Roses are seen as the flower of love. Another custom for Midsummer's eve was that young girls would scatter rose petals before them and say the words:-
'Rose leaves, rose leaves, rose leaves I strew, He that will love me come after me now.'
Then, according to legend, the next day, Midsummer's day, their true love will visit.
I wonder if this ever happened? In Act 1 Scene1 of William Shakespeare's play 'A Midsummer Night's Dream' Lysander enquires of Hermia
'How, now my love? Why is your cheek so pale? How chance the roses there do fade so fast?'
Hermia replies 'Belike for want of rain, which I could well beteem them from the tempest of my eyes'
Lysander follows with 'Ay me! For aught that I could ever read, could ever hear by tale or history, the course of true love never did run smooth.'
Roses are much used in perfumes and also for healing purposes.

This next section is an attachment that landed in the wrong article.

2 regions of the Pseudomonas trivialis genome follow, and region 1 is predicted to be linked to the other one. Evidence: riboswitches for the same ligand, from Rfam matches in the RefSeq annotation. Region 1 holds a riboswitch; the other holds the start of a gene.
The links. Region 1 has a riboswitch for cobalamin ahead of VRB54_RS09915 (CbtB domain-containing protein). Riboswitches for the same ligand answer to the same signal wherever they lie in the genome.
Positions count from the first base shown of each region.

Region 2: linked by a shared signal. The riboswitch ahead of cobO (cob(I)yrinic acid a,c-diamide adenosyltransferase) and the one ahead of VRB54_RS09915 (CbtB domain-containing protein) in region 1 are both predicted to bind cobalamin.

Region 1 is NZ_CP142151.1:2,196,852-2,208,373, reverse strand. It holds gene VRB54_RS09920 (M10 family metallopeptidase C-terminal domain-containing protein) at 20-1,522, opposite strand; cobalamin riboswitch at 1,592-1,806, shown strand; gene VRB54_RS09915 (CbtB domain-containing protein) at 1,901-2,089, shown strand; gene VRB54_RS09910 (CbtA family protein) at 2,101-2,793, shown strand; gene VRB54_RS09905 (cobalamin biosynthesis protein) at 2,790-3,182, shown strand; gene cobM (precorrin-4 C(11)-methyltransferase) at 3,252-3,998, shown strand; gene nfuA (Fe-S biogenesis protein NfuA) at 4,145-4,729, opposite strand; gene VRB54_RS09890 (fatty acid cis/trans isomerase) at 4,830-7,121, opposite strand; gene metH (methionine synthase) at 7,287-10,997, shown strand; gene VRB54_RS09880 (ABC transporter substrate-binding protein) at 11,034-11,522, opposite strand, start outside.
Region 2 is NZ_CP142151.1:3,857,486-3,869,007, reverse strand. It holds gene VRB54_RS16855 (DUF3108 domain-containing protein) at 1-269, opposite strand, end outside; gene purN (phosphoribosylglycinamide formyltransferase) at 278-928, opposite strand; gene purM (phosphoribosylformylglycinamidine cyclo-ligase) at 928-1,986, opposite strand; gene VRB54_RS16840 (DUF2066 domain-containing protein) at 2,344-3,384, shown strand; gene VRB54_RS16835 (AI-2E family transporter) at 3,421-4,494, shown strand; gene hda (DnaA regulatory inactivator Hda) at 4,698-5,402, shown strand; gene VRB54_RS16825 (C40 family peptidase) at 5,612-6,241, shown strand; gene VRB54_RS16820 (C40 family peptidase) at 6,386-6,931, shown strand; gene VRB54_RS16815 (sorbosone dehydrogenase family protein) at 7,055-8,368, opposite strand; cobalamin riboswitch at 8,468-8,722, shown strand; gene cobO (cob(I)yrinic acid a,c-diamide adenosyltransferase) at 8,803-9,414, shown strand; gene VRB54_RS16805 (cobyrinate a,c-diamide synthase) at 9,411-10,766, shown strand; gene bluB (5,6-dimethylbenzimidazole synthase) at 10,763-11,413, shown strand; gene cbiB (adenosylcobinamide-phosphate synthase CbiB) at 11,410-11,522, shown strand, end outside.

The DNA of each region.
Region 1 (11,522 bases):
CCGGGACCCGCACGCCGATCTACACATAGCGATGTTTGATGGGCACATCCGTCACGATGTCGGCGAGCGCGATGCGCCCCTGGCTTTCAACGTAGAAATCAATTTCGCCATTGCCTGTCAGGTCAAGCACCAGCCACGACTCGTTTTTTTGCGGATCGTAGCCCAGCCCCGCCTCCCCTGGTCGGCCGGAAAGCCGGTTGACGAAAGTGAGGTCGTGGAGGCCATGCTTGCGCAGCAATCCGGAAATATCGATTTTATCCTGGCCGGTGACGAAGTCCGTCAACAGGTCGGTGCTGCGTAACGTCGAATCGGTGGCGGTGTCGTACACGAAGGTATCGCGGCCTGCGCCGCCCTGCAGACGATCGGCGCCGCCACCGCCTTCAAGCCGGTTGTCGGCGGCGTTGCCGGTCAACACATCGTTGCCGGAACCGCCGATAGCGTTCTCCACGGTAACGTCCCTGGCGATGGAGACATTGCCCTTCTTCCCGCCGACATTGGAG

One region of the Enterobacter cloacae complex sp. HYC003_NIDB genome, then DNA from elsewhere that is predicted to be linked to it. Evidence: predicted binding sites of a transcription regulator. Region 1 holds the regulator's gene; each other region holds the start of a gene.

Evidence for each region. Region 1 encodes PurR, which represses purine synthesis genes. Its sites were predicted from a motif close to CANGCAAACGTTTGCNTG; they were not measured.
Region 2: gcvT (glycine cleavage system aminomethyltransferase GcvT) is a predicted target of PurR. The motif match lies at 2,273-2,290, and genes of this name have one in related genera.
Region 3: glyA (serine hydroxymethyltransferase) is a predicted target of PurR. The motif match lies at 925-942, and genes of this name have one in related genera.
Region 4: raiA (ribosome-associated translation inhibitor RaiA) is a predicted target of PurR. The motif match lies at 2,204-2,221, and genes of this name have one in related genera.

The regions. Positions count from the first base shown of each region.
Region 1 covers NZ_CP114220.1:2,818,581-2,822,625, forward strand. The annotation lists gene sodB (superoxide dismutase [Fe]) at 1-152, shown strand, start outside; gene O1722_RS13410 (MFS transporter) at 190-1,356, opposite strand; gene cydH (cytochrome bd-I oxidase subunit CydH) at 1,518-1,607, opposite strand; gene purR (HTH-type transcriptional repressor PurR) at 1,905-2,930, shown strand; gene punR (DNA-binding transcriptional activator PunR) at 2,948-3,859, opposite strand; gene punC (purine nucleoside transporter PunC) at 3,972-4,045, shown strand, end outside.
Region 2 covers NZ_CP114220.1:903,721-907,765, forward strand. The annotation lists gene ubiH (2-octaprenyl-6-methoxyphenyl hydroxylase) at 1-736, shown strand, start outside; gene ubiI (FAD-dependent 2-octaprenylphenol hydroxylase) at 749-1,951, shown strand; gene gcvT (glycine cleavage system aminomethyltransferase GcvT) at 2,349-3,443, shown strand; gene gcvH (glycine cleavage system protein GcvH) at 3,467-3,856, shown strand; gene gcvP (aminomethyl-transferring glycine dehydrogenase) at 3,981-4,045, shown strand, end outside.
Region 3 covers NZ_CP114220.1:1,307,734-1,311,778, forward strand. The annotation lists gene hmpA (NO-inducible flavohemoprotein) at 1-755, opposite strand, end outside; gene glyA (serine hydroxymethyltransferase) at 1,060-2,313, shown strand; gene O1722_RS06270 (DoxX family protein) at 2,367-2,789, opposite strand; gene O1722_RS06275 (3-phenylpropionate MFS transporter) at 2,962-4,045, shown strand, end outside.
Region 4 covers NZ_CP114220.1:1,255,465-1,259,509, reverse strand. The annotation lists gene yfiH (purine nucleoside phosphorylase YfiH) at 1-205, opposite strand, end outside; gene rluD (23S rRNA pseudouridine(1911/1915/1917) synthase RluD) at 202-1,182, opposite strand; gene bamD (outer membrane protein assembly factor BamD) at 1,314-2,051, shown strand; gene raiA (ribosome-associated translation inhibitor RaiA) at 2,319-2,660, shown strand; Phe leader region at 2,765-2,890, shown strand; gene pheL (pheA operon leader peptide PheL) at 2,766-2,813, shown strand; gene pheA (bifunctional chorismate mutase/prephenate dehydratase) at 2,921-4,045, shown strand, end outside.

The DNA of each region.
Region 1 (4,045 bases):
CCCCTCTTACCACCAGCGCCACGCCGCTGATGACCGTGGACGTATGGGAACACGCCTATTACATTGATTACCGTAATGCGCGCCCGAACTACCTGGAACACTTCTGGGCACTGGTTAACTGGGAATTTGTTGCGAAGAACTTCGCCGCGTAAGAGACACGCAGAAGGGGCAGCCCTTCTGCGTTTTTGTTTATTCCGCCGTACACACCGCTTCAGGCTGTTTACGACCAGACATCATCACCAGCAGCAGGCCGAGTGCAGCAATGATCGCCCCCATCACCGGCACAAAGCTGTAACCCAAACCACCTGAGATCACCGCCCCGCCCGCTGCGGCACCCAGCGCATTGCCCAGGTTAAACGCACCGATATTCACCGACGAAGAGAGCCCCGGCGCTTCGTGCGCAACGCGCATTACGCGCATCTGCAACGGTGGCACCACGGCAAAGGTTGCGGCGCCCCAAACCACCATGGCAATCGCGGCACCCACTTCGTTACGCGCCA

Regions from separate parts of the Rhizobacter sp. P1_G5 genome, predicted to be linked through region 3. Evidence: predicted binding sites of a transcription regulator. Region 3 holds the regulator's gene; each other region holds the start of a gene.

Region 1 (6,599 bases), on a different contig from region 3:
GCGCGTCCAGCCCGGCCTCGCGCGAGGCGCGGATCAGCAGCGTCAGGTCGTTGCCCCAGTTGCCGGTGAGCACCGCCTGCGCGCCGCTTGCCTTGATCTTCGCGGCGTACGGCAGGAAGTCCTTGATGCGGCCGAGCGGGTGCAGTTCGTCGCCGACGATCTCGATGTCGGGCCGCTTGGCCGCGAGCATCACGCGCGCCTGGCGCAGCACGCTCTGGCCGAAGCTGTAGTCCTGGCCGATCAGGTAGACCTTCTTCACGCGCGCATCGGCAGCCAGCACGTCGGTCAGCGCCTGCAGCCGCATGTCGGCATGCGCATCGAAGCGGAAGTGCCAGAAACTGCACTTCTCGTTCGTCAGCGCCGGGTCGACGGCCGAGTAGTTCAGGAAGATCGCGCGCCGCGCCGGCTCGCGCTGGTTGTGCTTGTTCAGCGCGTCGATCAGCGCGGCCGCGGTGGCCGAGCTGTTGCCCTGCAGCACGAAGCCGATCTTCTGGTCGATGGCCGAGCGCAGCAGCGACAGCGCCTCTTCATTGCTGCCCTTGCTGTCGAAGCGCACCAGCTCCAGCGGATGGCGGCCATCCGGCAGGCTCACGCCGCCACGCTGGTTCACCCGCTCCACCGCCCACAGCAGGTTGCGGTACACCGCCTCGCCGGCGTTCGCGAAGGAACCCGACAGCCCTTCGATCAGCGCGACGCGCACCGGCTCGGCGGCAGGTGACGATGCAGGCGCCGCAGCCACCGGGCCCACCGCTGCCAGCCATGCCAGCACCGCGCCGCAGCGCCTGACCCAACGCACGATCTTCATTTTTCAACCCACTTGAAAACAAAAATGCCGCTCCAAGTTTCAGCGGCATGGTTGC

How to make rose water:-
Gather the roses from your garden just before they drop from the plant. Place in a heat-resistant bowl and cover with boiling water and leave them for about half an hour. Strain the mixture through muslin or cheesecloth into a jar and discard the petals. This mixture will last about 10 days if kept in the fridge, a tablespoon of vodka will act as a preservative if you want to store it for longer. Place in a spray bottle as a refreshing spray for warm summer days. You can also combine the rose water with glycerine to make a soothing moisturiser:-
3 tablespoons of glycerine to 3 tablespoons of rose water. Combine in a clean bottle, fasten the lid and shake the mixture. You need to shake before each use.
The rose above is called The Herbalist.
After I'd written this post and set it ready to publish later today we went for a walk around Trentham where we decided to have an ice cream from Cadwallader's ice cream parlour. Well, you've probably guessed - the flavour I chose was Rose Petal it was a pretty pale pink colour but this doesn't show very well on the photo which was taken with the phone camera; it was delicious - such a soft delicate flavour.